What were the key takeaways from Google IO’19?
A couple of us from Slang Labs got to attend Google I/O 2019 (thanks Google Launchpad for the passes :)) and it was an exciting event to attend. This is a summary of our top takeaways from the event.
At its heart, Google I/O is an annual conference aimed at developers building software using Google’s technologies — such as app developers building Android apps, AI developers using Tensorflow for deep learning and so on. Developers get to learn about new technologies that Google is building, updates to existing products as well as meet some of the engineers working on these products face-to-face and interact with them. The energy and buzz surrounding the event was unreal and is something to be experienced in person.
From the perspective of Slang Labs, the most interesting discussions at I/O were related to the Google Assistant, the focus on voice as a first-class interface and Google’s work on the Next Billion Users.
Assistant and Voice
80% of Users say they would like to engage the brands or third parties via digital assistants.
This year, much of the focus of the keynote was on Google Assistant and the many updates it’s getting this year. The Assistant is now available on 1 billion devices and is leading the charge in bringing voice-interfaces to people around the world. Most interestingly, Google showed off the next generation of Assistant that will be 10x faster, thanks to offline processing. Google seems to believe that fast and responsive voice assistants will move people away from the world of touching and tapping keys on their devices. Google’s next-generation Assistant, however, will likely be available only on the next generation of Pixel phones with support for US English.
Next Billion Users
The new internet users are different — 32% want to give direct commands to execute an action
Another area that received attention at Google I/O was Next Billion Users — an umbrella project aimed at bringing people from developing countries onto the Internet. There were a number of products built by Google to specifically cater to these users, such as the Google Lens app in Go smartphones which can read English text and translate it in real-time to other languages and overlay it right on the screen. There were also sessions dedicated to helping developers build software specialized for the Next Billion Users.
What was clear from these sessions was that most of the Next Billion Users that will be coming online over the next few years will be mobile-first, have a smartphone and prefer to speak to their devices in their native tongue, rather than click and tap on apps built for English-literate audiences.
Voice and Apps
Digital Assistant across devices — 57% use of Digital Assistant is on smartphones
Given the focus on digital assistants as well as the Next Billion Users who’re predominantly users of Android apps, it would be unexpected to not see specialized focus on voice interfaces for apps.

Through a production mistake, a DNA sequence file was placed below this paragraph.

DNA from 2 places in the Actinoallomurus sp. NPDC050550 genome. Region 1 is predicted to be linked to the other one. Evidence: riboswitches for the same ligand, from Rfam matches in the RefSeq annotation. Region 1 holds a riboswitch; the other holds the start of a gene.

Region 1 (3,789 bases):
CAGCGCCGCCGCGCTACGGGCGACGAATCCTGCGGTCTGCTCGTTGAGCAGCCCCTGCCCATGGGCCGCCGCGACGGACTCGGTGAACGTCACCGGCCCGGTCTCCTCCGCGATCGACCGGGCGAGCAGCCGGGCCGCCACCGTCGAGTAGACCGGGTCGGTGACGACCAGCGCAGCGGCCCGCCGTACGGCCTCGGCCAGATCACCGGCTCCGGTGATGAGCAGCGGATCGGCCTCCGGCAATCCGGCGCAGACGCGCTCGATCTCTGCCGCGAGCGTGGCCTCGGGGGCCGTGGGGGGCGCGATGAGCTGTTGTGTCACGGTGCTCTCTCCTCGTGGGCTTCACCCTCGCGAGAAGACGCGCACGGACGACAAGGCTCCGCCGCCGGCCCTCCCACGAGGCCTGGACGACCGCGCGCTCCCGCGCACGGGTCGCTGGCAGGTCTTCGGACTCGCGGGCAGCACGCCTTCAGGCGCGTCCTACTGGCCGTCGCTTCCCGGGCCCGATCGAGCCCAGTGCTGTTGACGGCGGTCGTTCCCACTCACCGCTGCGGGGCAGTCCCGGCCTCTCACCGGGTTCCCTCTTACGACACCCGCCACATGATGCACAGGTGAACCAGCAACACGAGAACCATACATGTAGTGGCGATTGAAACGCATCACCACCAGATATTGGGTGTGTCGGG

And sure enough, Google announced that they were doubling down on “App Actions” — a category of Assistant actions that are optimized for apps. They announced built-in support for 4 categories of apps: Finance, Health & Fitness, Food Ordering and Ride Sharing. For apps belonging to any of these categories, integration with Google Assistant can be pretty easily built by developers — after which users can talk to the Assistant and be directed into the app via deep-links.
What was missing?
All of the product announcements at I/O 2019 were exciting and the developer sessions, as well as interactions with the Google team via Sandboxes and Office Hours, were very useful. However, one of the areas where we didn’t find a compelling story was in the area of voice interfaces inside Android apps. While the Assistant was great at getting information without opening apps, and App Actions could be used to jump into apps via voice, there was no way for users to get any work done via voice once they were inside an app. Invoking the assistant again through “OK, Google” and speaking voice commands seems unnatural, and having to switch back to touching, tapping and typing once inside an app seems undesirable in most cases.
Fortunately, this is an area where Slang Labs can help :) Using our platform, which is optimized for building voice augmented experiences for mobile apps, this hole can be plugged so that app users can continue to use voice to get their work done even inside apps with simple integration. To know more, please visit https://slanglabs.in
Overall, we had a very rewarding experience visiting Google I/O 2019. Being at the center of the Google world for 3 days, watching new product launches, meeting Google engineers in person and interacting with other developers from across the world was an incredible experience and we would love to be back again next year. If you are a developer and haven’t visited Google I/O before, we highly recommend going next year!